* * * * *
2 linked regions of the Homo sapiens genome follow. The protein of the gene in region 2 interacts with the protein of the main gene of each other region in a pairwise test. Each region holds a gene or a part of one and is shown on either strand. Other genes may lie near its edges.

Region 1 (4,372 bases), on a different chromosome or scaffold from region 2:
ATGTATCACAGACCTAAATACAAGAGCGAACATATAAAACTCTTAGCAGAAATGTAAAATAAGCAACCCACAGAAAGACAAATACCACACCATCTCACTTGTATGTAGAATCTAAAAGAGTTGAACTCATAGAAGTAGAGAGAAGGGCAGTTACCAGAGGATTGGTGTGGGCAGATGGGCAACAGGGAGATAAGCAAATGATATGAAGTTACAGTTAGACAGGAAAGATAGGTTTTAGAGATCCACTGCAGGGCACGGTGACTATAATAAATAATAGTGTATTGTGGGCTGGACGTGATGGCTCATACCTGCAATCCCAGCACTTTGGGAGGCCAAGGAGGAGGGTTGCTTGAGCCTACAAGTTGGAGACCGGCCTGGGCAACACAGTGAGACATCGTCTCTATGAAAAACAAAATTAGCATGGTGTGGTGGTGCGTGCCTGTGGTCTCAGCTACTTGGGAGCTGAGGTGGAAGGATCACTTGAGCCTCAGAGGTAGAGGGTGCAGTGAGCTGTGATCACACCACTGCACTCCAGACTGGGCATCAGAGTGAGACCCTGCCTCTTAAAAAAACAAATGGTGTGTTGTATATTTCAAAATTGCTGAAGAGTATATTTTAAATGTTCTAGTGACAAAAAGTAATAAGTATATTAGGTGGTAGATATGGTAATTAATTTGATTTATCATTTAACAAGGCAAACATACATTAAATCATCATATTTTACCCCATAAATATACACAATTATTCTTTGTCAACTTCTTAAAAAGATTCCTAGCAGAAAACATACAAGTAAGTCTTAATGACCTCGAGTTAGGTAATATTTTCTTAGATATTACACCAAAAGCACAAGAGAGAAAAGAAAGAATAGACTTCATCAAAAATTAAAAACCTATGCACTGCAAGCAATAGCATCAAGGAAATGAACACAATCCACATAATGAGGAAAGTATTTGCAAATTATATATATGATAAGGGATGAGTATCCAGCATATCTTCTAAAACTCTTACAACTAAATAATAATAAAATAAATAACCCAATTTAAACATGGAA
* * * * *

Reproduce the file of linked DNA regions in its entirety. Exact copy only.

2 linked regions of the Homo sapiens genome follow. The protein of the gene in region 2 interacts with the protein of the main gene of each other region in a pairwise test. Each region holds a gene or a part of one and is shown on either strand. Other genes may lie near its edges.

Region 1 (4,372 bases), on a different chromosome or scaffold from region 2:
ATGTATCACAGACCTAAATACAAGAGCGAACATATAAAACTCTTAGCAGAAATGTAAAATAAGCAACCCACAGAAAGACAAATACCACACCATCTCACTTGTATGTAGAATCTAAAAGAGTTGAACTCATAGAAGTAGAGAGAAGGGCAGTTACCAGAGGATTGGTGTGGGCAGATGGGCAACAGGGAGATAAGCAAATGATATGAAGTTACAGTTAGACAGGAAAGATAGGTTTTAGAGATCCACTGCAGGGCACGGTGACTATAATAAATAATAGTGTATTGTGGGCTGGACGTGATGGCTCATACCTGCAATCCCAGCACTTTGGGAGGCCAAGGAGGAGGGTTGCTTGAGCCTACAAGTTGGAGACCGGCCTGGGCAACACAGTGAGACATCGTCTCTATGAAAAACAAAATTAGCATGGTGTGGTGGTGCGTGCCTGTGGTCTCAGCTACTTGGGAGCTGAGGTGGAAGGATCACTTGAGCCTCAGAGGTAGAGGGTGCAGTGAGCTGTGATCACACCACTGCACTCCAGACTGGGCATCAGAGTGAGACCCTGCCTCTTAAAAAAACAAATGGTGTGTTGTATATTTCAAAATTGCTGAAGAGTATATTTTAAATGTTCTAGTGACAAAAAGTAATAAGTATATTAGGTGGTAGATATGGTAATTAATTTGATTTATCATTTAACAAGGCAAACATACATTAAATCATCATATTTTACCCCATAAATATACACAATTATTCTTTGTCAACTTCTTAAAAAGATTCCTAGCAGAAAACATACAAGTAAGTCTTAATGACCTCGAGTTAGGTAATATTTTCTTAGATATTACACCAAAAGCACAAGAGAGAAAAGAAAGAATAGACTTCATCAAAAATTAAAAACCTATGCACTGCAAGCAATAGCATCAAGGAAATGAACACAATCCACATAATGAGGAAAGTATTTGCAAATTATATATATGATAAGGGATGAGTATCCAGCATATCTTCTAAAACTCTTACAACTAAATAATAATAAAATAAATAACCCAATTTAAACATGGAA